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Bread upon request

Scott M Jun 28, 2011 01:04 PM

I am noticing that a lot of restaurants in the SF Bay area are moving to a bread upon request policy and some even a water on request policy. I realize the economy may have made restaurants try to reduce the bread expense, but I am seeing it at high end restaurants and more casual places.

I can understand if a place doesn't want to drop a plate of bread automatically, but I think the nicer places should offer bread without having to be asked. But this no bread unless you ask at a place charging $75 and up for a tasting menu is a bit much.

Are places in other parts of the country adopting a similar policy?

  1. e
    egon61 Jul 5, 2011 07:42 PM

    Nothing is ever "free" in restaurants. Even water takes up time for the server and maybe bartender to pour and deliver. But to avoid needless waste, I am totally supportive of the server offering bread and not bringing it automatically. That way at least people who have no interest can politely decline and the bread won't go to waste.

    1. Bill Hunt Jul 4, 2011 09:18 PM

      Scott M,

      I have not observed such, but then our SF dining is most often in the Union Square, or SOMA areas, so maybe we have just not noticed.

      With breads, we always ask for the server to identify each bread, and each butter, if there is more than one.

      So far, no issues.

      Hunt

      2 Replies
      1. re: Bill Hunt
        1sweetpea Jul 5, 2011 01:32 PM

        I think the complimentary bread situation could be remedied by having it simply and clearly stated in the menu that bread is available at no extra charge, upon request from your server. As for water, I don't see why it is a big deal for servers to ask diners if anyone would care for some ice water at the same time as taking drink orders. Personally, I like restaurants that begin the meal service by having the server's first visit to a table include the pouring/offering of ice water. I really don't believe that people order fewer beverages from the menu because water is on the table. If someone only wants water, that's all that person will ask for regardless. I'll still have an alcoholic beverage if I want it, or else a soft drink, juice, coffee or tea.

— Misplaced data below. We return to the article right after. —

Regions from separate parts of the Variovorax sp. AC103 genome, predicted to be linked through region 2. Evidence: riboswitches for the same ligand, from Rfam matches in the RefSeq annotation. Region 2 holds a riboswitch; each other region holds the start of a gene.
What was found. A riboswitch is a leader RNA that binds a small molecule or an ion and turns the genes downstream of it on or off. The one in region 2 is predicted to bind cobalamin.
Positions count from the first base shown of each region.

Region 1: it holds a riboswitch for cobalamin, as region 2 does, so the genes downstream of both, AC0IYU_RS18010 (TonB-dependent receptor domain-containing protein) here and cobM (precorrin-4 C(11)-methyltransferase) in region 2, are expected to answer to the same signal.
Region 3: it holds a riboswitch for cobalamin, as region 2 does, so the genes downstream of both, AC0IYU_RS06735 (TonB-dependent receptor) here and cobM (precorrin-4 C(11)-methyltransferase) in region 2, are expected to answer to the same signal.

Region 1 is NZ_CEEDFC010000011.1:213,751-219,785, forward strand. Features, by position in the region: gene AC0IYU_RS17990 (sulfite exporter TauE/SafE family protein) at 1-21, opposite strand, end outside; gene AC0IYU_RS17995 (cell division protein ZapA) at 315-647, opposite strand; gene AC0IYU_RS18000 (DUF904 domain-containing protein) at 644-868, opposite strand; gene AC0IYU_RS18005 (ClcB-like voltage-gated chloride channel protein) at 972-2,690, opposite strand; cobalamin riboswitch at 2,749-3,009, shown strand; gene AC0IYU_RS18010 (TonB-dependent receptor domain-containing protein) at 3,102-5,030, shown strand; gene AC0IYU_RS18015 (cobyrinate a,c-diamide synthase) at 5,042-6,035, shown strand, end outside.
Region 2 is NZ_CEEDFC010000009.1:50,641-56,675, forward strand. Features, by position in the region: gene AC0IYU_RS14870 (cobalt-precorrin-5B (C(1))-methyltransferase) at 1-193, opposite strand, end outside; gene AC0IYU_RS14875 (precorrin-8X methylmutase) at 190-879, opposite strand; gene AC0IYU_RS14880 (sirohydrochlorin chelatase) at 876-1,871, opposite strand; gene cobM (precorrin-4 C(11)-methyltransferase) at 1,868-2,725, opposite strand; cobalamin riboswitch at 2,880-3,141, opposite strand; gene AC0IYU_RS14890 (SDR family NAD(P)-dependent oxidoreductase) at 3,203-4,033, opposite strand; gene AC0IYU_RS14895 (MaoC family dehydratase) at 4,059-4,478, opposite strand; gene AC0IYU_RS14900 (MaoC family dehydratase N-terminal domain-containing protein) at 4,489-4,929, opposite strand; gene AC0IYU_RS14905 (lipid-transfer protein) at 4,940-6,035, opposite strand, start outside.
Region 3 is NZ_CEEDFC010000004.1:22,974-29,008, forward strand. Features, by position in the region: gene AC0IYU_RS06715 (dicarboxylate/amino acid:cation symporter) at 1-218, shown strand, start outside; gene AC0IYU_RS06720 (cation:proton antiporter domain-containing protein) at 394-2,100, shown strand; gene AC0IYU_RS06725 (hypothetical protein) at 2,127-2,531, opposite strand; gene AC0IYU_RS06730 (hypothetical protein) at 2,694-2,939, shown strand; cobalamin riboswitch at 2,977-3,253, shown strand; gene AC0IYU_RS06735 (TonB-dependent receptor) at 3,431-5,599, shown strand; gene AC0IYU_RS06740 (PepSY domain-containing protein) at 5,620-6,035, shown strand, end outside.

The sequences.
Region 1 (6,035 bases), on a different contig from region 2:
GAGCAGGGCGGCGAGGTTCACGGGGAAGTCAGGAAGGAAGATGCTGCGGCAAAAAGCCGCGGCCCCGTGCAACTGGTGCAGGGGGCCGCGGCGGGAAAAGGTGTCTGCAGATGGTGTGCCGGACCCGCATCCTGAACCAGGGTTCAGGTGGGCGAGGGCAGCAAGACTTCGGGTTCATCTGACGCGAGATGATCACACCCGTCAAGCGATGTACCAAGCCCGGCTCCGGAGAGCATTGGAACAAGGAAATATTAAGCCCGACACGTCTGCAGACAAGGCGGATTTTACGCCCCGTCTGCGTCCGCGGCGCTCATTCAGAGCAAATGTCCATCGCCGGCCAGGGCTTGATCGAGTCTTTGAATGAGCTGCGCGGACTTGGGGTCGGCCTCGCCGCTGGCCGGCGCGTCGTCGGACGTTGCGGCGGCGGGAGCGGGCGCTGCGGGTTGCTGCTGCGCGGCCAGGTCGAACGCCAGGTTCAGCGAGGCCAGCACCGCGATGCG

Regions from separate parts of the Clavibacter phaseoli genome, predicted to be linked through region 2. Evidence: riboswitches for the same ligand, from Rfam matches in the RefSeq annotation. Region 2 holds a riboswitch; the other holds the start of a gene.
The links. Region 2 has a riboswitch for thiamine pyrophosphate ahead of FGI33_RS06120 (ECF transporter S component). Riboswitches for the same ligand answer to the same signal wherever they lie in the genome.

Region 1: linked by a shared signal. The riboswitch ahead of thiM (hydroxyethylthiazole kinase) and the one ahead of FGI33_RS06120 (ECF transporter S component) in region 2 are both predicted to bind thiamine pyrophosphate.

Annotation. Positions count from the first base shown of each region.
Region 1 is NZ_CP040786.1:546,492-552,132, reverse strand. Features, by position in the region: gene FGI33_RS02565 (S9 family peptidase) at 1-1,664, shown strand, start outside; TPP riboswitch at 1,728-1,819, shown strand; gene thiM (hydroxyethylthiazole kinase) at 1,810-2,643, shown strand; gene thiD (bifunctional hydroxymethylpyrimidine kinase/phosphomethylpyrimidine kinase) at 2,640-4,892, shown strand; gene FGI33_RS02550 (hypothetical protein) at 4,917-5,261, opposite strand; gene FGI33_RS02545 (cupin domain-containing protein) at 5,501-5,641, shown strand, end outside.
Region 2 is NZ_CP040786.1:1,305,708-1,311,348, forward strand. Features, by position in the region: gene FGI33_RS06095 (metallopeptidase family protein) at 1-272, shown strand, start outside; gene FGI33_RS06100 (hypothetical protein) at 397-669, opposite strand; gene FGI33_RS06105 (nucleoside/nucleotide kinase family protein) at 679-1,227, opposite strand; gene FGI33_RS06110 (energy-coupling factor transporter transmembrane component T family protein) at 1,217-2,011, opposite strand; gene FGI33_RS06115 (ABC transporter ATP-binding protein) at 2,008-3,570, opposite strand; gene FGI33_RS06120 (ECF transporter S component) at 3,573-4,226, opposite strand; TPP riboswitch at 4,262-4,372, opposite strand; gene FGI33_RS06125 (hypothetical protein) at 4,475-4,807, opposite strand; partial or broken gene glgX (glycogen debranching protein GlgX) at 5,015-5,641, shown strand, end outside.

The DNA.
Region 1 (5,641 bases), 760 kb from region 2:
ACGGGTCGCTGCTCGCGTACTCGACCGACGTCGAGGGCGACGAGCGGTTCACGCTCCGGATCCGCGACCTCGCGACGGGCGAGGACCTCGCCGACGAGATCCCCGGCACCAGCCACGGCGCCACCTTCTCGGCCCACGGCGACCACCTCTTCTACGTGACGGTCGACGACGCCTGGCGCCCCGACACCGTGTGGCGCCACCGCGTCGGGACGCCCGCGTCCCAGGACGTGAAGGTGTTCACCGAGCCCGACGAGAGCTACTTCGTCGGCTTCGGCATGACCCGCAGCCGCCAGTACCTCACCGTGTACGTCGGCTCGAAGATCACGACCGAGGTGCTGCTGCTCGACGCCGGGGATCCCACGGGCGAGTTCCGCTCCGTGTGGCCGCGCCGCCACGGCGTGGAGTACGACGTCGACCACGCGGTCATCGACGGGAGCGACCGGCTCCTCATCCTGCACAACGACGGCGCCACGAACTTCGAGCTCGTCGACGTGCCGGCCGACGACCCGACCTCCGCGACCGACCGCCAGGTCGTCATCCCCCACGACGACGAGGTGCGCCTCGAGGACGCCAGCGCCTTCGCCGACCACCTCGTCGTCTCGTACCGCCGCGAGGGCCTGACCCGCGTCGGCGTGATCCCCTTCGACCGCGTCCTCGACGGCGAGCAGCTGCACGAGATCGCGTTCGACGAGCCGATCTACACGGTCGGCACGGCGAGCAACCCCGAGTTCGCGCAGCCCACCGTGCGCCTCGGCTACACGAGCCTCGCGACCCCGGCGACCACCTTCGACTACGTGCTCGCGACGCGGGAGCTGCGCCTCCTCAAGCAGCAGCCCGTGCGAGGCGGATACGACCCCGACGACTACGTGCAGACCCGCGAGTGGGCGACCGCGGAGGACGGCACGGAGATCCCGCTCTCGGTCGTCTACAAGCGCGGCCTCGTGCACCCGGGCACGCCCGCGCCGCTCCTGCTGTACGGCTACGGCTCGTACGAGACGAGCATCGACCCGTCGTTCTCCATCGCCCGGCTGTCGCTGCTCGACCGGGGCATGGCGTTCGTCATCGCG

1. re: 1sweetpea
          r
          rpewter55 Jul 7, 2011 09:30 PM

          It's not usually the first alcoholic drink that doesn't get ordered due to water on the table, it's the second. If a diner is near the end of a meal and they need something to drink it's often possible the presence of water stops them from ordering a second cocktail.

      2. i
        Isolda Jul 3, 2011 02:24 PM

        I haven't seen that as much here in the Boston area, although we have often been asked if we want bread before they bring it. I never got on the low carb bandwagon, and I don't have a problem with gluten, so I always say yes to the bread. And if all I had to do was ask, but not pay for it, I'd definitely ask. If I were charged, I'd want to make sure it was good, fresh bread worth paying for. Really, I don't mind paying for anything as long as it is worth the price.